Thanks, Iain
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Old 10th May 2007, 09:26 AM   #6
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Iain,

It's just as likely to be a poor connection/dry solder joint, and nothing to do with your speaker experiment. One way to find out is to prod various points in the wiring and various parts, carefully, with a long plastic knitting needle. See if you get find where the noise is made worse by prodding.
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Old 10th May 2007, 05:08 PM   #7
kevinkr is offline kevinkr  United States
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IF you suspect solder joints I would inspect them with a magnifying loop and resolder any that looked the least bit suspicious.

I'm not a big fan of the poking/prodding approach to diagnostics because (amongst other reasons) one of my former clients used this approach in an amp he had recently constructed and the cold solder joint was on a grid resistor in a 300B output stage, with prodding the connection went open and the tube which was vintage WE went up in a blaze of glory. A simple (re)visit with a solder iron would have prevented this.
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Old 10th May 2007, 06:04 PM   #8
Seraph is offline Seraph  United States
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Output transformer is fine or you would have had one dead channel. No worries there.

1. I would make sure the tube sockets are clean and have positive grip on the tube pins. A loose connection can cause the noise you are hearing after warm up or during power down. Just slightly bend the contacts to make sure you have good contact on the tube pins but clean the sockets. Proceed to the next step if problem is not resolved.

2. I would as indicated visually reinspect the solder joints. If you wish to prod, power off then gently move the joints looking for slight movement at the joints. Note that a cold solder joint does not necessarily move. There should only be a few solder joints just reflow the solder to be sure. Proceed to the next step if problem is not resolved.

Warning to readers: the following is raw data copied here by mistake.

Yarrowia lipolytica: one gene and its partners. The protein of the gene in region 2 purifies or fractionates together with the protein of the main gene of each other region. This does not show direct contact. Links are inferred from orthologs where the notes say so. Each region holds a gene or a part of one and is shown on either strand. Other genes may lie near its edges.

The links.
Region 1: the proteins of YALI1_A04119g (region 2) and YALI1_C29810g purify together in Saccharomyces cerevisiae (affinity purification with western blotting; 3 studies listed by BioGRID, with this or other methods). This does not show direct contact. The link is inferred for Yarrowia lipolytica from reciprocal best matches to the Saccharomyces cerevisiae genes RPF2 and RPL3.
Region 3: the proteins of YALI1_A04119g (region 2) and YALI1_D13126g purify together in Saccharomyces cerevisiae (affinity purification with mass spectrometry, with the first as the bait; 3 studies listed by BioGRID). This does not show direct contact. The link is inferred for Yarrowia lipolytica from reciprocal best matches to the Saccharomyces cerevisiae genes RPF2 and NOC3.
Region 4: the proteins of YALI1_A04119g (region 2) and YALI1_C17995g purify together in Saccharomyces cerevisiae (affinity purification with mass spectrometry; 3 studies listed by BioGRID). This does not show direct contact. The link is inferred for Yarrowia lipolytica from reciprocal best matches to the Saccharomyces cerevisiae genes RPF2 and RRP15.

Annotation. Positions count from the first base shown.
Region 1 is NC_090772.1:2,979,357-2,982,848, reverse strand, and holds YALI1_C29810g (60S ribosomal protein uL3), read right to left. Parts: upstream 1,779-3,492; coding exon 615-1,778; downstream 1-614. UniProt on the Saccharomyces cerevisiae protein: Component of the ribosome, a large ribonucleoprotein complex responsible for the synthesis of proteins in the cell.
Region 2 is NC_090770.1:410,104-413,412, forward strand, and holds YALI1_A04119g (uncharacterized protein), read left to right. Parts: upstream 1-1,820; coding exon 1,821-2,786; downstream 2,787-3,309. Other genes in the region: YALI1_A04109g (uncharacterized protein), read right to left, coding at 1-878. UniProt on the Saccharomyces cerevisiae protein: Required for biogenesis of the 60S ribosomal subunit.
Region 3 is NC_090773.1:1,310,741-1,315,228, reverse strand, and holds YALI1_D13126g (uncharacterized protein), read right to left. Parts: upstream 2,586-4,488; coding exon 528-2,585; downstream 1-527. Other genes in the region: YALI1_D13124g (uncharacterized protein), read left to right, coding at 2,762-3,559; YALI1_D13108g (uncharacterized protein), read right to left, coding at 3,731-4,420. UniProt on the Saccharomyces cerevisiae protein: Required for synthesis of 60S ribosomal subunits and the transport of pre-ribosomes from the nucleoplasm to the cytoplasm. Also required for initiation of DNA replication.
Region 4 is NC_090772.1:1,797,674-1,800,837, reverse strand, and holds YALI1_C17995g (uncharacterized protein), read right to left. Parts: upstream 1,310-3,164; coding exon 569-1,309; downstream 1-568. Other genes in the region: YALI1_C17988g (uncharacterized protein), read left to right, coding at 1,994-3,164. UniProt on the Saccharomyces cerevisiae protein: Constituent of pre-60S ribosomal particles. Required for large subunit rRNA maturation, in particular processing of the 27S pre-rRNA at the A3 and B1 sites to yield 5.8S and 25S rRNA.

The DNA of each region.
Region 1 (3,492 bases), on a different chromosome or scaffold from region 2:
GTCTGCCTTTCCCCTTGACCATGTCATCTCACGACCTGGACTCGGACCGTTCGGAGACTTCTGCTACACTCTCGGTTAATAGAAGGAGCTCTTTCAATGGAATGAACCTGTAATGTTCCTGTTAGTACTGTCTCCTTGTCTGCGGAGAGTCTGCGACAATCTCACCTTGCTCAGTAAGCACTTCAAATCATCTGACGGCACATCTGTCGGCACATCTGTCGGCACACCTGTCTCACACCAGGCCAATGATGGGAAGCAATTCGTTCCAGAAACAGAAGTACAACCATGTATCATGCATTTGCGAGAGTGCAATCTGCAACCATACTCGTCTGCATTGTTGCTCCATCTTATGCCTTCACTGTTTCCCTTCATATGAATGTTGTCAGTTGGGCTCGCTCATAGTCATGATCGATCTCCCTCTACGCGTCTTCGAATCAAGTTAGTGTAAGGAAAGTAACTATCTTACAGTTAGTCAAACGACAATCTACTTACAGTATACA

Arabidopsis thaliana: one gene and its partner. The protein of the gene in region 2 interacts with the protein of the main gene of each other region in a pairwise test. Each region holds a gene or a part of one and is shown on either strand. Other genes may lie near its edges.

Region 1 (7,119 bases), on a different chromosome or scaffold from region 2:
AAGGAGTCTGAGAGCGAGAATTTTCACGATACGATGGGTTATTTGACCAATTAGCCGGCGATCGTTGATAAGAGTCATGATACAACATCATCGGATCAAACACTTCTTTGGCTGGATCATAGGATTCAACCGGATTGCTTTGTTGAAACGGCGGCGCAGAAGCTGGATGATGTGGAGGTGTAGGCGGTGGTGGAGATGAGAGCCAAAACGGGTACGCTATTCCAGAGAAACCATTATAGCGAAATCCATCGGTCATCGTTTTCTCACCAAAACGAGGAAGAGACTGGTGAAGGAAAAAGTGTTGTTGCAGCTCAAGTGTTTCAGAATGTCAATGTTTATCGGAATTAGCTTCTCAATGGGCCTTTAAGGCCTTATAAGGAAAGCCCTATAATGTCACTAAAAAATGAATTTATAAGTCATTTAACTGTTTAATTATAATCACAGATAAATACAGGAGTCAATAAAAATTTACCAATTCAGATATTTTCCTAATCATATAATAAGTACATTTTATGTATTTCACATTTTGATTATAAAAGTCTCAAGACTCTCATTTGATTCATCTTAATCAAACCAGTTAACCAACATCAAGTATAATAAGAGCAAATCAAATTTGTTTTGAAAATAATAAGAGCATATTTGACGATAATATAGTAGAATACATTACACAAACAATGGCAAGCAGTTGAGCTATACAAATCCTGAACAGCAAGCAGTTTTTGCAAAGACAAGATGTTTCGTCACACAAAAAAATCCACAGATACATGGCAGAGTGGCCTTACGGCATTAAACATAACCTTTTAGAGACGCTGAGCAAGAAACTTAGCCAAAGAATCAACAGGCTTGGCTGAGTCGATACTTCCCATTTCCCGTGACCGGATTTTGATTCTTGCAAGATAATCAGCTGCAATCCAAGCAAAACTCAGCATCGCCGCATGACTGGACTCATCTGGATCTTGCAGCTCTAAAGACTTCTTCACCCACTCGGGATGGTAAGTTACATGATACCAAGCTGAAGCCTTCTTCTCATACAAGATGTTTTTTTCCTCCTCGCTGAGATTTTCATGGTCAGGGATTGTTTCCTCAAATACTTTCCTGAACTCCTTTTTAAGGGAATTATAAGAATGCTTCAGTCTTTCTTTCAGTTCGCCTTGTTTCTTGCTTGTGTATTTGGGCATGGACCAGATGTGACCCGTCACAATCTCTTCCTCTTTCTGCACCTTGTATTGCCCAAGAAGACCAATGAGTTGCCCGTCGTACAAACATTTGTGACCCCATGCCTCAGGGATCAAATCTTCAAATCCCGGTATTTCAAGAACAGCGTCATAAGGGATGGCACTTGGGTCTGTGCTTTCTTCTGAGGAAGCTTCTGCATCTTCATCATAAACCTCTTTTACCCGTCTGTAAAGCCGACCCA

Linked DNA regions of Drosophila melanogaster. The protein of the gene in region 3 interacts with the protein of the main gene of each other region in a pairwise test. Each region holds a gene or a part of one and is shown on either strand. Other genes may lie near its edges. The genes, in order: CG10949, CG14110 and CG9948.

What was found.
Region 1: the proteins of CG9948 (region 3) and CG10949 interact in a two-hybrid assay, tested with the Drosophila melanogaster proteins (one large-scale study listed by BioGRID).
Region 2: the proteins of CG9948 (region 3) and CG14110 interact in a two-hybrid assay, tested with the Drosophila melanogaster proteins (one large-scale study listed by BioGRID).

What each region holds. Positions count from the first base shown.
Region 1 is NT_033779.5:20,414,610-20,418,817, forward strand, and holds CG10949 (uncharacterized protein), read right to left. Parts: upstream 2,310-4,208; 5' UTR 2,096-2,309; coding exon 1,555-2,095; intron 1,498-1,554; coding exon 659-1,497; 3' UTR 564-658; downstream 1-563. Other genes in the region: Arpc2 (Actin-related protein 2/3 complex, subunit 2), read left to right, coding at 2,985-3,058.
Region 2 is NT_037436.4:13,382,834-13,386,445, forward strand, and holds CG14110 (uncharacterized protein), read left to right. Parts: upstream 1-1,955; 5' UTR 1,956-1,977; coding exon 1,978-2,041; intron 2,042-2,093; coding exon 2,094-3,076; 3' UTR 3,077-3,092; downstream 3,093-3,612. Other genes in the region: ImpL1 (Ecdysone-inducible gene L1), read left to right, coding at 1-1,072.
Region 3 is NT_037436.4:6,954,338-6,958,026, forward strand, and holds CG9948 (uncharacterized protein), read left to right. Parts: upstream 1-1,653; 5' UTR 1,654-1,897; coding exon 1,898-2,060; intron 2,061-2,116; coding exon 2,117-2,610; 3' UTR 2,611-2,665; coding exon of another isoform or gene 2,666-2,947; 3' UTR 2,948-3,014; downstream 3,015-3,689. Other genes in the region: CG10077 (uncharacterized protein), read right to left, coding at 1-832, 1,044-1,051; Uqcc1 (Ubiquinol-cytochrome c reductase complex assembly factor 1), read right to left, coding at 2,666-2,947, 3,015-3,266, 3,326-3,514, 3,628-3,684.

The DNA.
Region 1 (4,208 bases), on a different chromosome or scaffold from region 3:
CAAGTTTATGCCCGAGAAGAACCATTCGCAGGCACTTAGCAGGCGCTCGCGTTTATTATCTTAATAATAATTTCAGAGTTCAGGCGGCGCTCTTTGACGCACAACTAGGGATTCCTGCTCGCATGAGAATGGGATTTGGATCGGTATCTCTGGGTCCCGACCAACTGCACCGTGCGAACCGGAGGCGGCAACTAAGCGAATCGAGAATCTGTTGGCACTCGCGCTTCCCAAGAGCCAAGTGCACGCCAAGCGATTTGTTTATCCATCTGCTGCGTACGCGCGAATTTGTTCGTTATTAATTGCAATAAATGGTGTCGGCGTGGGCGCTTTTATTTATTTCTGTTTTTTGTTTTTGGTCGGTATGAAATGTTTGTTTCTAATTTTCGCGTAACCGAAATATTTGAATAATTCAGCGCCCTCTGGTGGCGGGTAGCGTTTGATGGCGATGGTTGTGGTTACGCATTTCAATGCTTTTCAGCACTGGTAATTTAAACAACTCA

3. Check the plate and cathode resistors around the 6SL7 in the problem channel. Pins 2 and 5 are the plates, 3 & 6 are the cathodes. Faulty plate resistors in my experience can be innocent looking offenders in disguise. I would consider replacing them if the problem persists.

4. Consider writing the seller.

Hope you find the culprit.
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Old 10th May 2007, 07:02 PM   #9
irbow is offline irbow  United Kingdom
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Hi there,

The replies on this board are very informative and are appreciated, however I did try the gentle tapping thing when I got home from work before reading the post from 'kevinkr' but it was OK. Unfortunately the noise was there from start up this time, but didn't seem to change as I touched the resistors.

I did try removing the small 7 pin RCA tube above the volume control which gave me silence, I then put this back and removed the 6SL7 on the right channel and the noise appeared at a lower volume on the left channel, when this tube was replaced the noise was in the right channel and the left seemed to be silent, does this help? is it the RCA tube or components in its vicinity?